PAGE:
Surveying Data on Consumer Green Purchasing Intention: A Case in New Zealand

Yun-Chin Paya Hsu, Fiona Chan

Abstract


Many people have expressed their environmental concerns, and agreed that immediate actions should be taken for the environment. However, only few of them would always make their purchasing decision based on their environmental concerns. Grounded in the theory of Planned Behavior, the aim of this research was to examine the discrepancy between New Zealand consumers’ environmental concerns and intentions to purchase energy-saving light bulbs. The study employed a cross-sectional consumer survey (between late 2011 to early 2012) for data collection (N=313), and the structural equation modelling for model testing. Further, the study also took precautions during the questionnaire design stage to minimize potential common method bias, and examined the common method variance in the data before testing the model. All indicators in this research were reflective to their representing constructs. Results of the analysis confirmed that consumers’ attitudinal affections and beliefs towards the purchasing behavior, self-identity, and past purchasing behavior had positive influence on their purchasing intentions.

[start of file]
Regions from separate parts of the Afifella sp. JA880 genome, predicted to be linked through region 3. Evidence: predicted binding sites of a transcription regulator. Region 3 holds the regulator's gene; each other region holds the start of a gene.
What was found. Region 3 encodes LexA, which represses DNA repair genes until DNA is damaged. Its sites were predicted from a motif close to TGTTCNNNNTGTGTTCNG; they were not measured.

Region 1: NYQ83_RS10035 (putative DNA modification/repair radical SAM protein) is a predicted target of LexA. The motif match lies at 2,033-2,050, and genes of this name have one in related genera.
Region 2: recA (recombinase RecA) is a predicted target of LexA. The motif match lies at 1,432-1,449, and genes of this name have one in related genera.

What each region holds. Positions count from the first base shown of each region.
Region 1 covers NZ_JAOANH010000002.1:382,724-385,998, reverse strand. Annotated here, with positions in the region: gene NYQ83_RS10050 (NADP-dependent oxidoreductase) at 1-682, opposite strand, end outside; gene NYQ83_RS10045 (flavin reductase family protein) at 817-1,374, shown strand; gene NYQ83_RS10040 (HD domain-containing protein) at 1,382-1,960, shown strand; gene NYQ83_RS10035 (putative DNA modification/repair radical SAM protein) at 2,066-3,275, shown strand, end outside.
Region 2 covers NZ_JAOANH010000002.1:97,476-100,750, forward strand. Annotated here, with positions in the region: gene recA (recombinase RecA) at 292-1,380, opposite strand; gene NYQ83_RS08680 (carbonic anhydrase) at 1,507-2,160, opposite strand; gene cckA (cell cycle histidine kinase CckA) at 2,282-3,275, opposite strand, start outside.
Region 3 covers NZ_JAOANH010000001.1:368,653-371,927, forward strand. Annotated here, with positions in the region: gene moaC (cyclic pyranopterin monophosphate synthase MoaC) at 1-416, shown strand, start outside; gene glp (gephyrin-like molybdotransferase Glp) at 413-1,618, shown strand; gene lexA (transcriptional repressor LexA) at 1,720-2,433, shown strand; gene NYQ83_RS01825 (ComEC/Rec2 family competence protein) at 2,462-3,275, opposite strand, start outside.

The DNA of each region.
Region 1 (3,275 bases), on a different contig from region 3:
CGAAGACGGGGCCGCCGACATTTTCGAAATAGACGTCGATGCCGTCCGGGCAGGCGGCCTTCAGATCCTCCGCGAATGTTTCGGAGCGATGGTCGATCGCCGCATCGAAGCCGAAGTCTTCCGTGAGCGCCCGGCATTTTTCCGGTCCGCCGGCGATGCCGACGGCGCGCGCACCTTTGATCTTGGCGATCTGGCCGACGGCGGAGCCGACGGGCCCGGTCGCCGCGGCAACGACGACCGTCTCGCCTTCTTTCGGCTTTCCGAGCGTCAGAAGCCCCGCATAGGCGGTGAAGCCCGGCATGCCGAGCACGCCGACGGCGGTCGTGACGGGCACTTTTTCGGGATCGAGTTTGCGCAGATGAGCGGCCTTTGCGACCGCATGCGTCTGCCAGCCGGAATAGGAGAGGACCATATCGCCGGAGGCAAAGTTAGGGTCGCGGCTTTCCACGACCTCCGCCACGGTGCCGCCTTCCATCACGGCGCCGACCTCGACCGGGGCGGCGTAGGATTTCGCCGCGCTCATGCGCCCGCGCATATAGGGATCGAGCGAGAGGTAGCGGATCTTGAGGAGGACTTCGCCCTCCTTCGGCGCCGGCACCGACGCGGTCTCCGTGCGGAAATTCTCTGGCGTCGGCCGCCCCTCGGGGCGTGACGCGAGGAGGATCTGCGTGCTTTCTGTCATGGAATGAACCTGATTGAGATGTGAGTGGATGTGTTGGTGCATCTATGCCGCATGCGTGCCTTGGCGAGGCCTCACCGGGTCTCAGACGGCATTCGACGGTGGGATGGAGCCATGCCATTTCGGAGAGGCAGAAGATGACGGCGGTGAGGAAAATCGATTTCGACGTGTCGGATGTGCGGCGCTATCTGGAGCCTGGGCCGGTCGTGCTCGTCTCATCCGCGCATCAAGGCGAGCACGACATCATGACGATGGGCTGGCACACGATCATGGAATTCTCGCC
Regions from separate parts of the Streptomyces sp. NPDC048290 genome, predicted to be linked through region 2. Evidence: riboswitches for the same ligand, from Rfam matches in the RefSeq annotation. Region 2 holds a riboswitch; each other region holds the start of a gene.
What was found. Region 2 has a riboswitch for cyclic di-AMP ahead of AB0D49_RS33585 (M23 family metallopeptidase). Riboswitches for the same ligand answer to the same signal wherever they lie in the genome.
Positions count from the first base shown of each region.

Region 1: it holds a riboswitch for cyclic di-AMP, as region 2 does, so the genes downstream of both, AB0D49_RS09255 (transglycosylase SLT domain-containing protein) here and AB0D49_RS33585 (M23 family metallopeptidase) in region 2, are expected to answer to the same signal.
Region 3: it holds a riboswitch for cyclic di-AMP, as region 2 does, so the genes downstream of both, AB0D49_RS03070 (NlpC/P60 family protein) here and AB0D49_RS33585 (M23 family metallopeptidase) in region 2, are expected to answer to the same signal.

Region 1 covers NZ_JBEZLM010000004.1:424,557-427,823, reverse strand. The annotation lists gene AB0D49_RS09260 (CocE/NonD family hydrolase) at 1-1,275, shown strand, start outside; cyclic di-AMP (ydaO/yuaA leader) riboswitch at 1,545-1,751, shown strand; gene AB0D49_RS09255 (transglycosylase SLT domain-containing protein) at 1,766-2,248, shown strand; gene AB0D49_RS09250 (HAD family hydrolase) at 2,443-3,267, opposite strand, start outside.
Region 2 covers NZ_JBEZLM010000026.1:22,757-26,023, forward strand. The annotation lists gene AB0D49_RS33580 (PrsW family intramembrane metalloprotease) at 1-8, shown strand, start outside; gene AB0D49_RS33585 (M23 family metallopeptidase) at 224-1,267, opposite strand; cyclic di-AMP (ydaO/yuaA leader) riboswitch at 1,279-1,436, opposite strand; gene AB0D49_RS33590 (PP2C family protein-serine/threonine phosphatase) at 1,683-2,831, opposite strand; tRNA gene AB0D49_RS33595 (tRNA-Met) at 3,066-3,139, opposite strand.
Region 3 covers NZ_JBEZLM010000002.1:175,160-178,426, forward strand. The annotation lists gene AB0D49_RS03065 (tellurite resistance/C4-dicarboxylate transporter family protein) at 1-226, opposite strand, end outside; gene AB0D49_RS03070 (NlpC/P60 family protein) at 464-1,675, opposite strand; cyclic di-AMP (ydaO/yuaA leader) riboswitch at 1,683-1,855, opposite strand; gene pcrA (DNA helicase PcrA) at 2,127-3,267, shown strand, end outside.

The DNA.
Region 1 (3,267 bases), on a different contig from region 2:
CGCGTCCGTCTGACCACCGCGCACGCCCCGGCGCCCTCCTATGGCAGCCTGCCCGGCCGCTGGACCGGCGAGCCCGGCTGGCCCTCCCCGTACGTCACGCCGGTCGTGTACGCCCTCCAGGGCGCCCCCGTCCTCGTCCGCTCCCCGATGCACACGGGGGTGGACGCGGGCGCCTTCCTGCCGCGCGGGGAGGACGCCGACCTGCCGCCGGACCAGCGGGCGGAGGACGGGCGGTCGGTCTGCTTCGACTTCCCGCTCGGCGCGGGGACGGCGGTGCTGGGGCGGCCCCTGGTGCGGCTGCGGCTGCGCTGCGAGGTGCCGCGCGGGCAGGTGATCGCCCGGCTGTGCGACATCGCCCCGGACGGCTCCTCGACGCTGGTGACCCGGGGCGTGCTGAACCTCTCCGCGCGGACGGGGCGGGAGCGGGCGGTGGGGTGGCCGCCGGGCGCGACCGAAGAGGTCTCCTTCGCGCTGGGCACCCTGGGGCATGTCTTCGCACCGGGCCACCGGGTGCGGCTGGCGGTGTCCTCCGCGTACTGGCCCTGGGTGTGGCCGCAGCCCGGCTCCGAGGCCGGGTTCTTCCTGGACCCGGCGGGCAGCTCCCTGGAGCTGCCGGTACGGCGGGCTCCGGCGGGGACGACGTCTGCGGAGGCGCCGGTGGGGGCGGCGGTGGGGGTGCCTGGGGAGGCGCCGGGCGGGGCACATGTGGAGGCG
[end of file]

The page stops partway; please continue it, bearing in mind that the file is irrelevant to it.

Keywords


Common method variance, green marketing, marketing research.

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References


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DOI: http://dx.doi.org/10.18533/ijbsr.v5i5.756

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